Lead char­ac­ters make the case for ‘Truth’

Los Angeles Times - - Calendar - ROBERT LLOYD

“The Whole Truth,” which pre­mieres Wed­nes­day on ABC, of­fers Maura Tier­ney as New York City pros­e­cu­tor Kathryn Peale and Rob Mor­row as go-to de­fense at­tor­ney Jimmy Bro­gan, who, like Perry Ma­son and his per­pet­ual op­pos­ing coun­sel Hamil­ton Burger, in­cred­i­bly find them­selves locked in weekly op­po­si­tion. The novel twist is that some­times one will win and some­times the other.

Jerry Bruck­heimer is the pro­ducer, and most of what goes on here is a few clicks louder than life. Apart from the con­cept it­self — which, though it beats at your head like an an­gry bird, is cer­tainly air­wor­thy — the main at­trac­tions are Tier­ney and Mor­row, who keep their own vol­ume at a rea­son­able level, even when made to say things like “Fas­ten your seat belt, Jimmy” and “Game on, Katie. Bring it!”

All their best scenes are with one an­other and have less to do with what­ever case they’re con­test­ing than with their shared per­sonal his­tory — the char­ac­ters are old friends, maybe lovers — and teas­ingly sug­gested fu­ture. The crimes, by con­trast, are not par­tic­u­larly com­pelling, even when they are sen­sa­tional, and feel in­vented merely to let the stars talk.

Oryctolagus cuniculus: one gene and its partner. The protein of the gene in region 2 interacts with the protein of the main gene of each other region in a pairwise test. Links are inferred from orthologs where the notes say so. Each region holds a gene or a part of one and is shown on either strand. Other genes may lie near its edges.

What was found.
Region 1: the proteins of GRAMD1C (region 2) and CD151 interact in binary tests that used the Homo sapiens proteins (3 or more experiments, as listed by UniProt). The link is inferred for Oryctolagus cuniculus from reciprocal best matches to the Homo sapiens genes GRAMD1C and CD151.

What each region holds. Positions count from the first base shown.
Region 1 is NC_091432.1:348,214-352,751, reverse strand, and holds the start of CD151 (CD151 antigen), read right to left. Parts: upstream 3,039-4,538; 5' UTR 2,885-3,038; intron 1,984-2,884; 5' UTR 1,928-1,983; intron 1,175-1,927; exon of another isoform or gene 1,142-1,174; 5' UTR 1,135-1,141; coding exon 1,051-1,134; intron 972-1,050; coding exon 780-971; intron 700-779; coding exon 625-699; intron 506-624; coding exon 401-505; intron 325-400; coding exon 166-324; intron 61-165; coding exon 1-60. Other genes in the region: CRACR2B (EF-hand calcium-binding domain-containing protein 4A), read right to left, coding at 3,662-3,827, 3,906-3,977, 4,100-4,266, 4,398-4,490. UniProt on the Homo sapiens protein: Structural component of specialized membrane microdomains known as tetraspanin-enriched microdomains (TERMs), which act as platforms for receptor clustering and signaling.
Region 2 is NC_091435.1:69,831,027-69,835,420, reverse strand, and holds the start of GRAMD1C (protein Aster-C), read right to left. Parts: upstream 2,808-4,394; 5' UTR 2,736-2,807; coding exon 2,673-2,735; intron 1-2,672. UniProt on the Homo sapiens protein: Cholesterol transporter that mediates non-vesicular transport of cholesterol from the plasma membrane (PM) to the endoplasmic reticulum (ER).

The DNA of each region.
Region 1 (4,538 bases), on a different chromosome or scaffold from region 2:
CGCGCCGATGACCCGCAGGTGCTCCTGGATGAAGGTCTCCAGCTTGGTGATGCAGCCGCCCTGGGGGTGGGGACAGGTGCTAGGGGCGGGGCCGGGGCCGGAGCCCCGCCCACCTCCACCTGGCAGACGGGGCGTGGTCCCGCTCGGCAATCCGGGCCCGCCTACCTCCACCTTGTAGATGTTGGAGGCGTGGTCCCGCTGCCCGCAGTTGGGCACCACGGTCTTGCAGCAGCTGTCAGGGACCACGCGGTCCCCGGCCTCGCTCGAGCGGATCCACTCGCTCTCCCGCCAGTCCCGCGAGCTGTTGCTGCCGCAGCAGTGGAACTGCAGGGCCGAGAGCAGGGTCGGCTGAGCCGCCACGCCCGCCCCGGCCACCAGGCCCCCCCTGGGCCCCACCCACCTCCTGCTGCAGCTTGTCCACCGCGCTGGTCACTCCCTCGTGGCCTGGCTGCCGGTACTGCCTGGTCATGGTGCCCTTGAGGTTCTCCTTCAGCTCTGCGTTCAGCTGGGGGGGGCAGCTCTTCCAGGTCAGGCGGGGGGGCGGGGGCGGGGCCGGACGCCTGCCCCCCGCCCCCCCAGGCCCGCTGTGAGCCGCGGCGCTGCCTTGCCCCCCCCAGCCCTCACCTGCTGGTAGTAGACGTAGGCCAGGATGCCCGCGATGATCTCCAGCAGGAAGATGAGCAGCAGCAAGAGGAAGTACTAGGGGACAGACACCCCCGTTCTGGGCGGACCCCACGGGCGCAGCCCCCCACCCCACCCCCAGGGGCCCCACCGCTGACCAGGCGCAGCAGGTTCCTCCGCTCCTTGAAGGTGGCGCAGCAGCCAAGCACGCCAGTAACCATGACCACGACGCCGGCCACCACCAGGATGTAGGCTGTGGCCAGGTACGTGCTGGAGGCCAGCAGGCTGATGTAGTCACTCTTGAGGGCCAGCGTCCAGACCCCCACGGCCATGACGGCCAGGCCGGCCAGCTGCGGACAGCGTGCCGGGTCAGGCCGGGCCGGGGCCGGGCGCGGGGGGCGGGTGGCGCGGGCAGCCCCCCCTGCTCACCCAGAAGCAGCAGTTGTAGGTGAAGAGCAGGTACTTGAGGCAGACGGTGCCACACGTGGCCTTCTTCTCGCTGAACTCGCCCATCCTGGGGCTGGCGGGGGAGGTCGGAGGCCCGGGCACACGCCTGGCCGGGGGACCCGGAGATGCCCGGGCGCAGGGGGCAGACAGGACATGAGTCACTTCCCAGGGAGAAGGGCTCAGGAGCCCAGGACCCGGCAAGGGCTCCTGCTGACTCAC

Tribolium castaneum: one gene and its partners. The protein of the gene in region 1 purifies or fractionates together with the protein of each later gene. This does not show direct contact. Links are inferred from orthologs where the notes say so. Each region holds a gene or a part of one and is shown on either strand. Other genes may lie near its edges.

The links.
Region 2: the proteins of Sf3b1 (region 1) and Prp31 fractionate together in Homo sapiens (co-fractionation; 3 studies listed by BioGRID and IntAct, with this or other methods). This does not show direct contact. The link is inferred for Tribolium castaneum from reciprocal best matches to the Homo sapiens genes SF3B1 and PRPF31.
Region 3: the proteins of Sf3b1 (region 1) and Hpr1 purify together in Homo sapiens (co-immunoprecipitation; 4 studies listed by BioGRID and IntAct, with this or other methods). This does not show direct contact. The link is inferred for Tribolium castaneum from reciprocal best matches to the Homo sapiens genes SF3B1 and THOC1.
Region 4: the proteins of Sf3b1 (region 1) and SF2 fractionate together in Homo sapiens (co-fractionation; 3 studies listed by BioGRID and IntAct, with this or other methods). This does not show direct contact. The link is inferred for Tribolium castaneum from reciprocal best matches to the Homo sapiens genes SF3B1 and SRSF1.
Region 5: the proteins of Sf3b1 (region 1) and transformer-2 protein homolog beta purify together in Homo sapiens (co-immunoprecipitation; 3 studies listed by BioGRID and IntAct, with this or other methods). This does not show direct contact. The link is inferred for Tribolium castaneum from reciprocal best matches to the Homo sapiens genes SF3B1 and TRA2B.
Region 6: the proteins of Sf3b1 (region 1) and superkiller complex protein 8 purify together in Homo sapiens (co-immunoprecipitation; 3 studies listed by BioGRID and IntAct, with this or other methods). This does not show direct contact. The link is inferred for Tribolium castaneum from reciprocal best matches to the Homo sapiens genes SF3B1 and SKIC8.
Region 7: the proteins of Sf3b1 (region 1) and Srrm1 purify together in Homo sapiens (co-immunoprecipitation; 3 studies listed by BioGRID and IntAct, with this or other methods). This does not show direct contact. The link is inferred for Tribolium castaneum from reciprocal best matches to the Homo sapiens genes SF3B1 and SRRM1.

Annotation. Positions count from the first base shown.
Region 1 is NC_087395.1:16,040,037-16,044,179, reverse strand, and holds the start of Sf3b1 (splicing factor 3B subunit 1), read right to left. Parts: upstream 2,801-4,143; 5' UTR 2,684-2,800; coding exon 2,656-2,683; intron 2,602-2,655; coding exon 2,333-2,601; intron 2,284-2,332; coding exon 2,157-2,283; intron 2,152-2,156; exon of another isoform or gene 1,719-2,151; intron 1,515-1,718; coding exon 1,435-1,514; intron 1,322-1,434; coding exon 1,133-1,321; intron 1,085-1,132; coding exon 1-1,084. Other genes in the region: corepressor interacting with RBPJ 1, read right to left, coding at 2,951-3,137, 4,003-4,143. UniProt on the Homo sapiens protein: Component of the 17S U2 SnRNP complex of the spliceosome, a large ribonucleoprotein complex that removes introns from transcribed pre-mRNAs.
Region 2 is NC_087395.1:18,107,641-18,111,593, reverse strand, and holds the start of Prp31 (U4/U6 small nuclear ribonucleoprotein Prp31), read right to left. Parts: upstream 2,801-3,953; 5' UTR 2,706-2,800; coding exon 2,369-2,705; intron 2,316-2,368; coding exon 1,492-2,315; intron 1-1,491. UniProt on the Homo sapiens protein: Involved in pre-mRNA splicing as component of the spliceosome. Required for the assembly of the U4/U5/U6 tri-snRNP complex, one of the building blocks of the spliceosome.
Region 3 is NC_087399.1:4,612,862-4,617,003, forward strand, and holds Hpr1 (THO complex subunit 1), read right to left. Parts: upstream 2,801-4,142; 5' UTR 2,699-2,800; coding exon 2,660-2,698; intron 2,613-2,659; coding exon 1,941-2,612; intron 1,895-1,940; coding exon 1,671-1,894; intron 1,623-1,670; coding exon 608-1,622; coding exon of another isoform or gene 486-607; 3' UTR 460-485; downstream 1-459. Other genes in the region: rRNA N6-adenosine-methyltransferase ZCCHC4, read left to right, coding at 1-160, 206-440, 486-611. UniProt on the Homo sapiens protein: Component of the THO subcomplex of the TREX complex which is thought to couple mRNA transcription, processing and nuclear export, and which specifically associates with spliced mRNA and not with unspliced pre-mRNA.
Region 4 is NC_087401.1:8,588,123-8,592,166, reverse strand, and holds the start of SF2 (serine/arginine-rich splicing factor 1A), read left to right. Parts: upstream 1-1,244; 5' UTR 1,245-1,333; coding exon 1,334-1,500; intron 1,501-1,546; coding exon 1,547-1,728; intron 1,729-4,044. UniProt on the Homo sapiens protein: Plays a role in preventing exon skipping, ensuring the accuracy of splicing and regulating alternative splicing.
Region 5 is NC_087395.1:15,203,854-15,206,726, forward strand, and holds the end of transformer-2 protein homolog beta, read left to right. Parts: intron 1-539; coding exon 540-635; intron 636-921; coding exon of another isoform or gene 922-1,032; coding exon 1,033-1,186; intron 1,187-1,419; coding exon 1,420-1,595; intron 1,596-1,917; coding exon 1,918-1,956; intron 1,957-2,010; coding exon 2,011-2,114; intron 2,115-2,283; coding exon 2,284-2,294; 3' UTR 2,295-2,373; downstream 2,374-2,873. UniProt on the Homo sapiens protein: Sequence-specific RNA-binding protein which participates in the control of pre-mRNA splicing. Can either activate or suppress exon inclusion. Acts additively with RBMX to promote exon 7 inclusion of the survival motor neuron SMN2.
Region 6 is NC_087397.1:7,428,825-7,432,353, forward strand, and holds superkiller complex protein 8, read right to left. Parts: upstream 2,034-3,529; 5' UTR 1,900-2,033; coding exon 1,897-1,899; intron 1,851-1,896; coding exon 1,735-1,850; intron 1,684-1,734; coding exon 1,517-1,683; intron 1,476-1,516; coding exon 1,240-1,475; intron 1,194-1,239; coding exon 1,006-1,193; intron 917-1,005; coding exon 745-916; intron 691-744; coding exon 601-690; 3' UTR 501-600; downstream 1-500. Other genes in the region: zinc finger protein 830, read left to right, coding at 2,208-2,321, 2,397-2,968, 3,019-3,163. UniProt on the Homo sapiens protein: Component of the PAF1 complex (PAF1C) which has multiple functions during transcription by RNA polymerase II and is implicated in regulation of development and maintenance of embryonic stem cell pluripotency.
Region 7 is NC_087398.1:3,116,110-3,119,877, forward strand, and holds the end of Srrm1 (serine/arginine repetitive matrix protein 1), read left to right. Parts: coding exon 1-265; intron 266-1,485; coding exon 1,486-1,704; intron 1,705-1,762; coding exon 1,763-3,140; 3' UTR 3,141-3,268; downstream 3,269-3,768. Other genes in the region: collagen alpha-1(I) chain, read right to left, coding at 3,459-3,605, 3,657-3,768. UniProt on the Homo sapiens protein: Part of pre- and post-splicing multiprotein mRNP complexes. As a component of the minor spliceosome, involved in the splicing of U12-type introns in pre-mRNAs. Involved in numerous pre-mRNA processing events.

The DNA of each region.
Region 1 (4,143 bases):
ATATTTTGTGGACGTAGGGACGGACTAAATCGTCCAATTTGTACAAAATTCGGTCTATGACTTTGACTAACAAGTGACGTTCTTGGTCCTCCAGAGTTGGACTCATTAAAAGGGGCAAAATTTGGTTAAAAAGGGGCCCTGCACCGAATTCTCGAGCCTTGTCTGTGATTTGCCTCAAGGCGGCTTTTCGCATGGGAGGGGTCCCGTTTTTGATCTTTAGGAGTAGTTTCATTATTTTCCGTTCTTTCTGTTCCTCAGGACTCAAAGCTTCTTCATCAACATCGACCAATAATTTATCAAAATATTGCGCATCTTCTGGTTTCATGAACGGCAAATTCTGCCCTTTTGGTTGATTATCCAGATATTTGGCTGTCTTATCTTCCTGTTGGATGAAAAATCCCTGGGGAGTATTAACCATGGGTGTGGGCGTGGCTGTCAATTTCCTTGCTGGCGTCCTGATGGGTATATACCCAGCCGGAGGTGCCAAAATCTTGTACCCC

The show pro­ceeds in cross-cut par­al­lels and mir­ror im­ages. She has a rep­u­ta­tion for “ter­ri­fy­ing” her staff; he shoots pool with his, in the of­fice.

“You’ve got me and ev­ery­thing in my tool­box to de­fend you against this witch hunt,” Jimmy swears to a teacher ac­cused of mur­der­ing a stu­dent.

“I will use ev­ery le­gal means in my power to con­vict your daugh­ter’s killer,” Kathryn as­sures the griev­ing par­ents. And to each other: “Miss Peale, I re­mem­ber when you were try­ing to­ken suck­ers in Mis­de­meanor­land.”

“I re­mem­ber when you were bag­ging un­der­grads in off-cam­pus hous­ing.” And so on. To­ken-suck­ing, by the way, is a now-ob­so­lete, disgusting method of get­ting on the sub­way free. (And Mis­de­meanor­land is not a real place.)

Dur­ing the clos­ing ar­gu­ments, we flash back to clips of ear­lier tes­ti­mony, prompt­ing us to de­cide which we trust, as if we our­selves were on the jury. Which, of course, we are.


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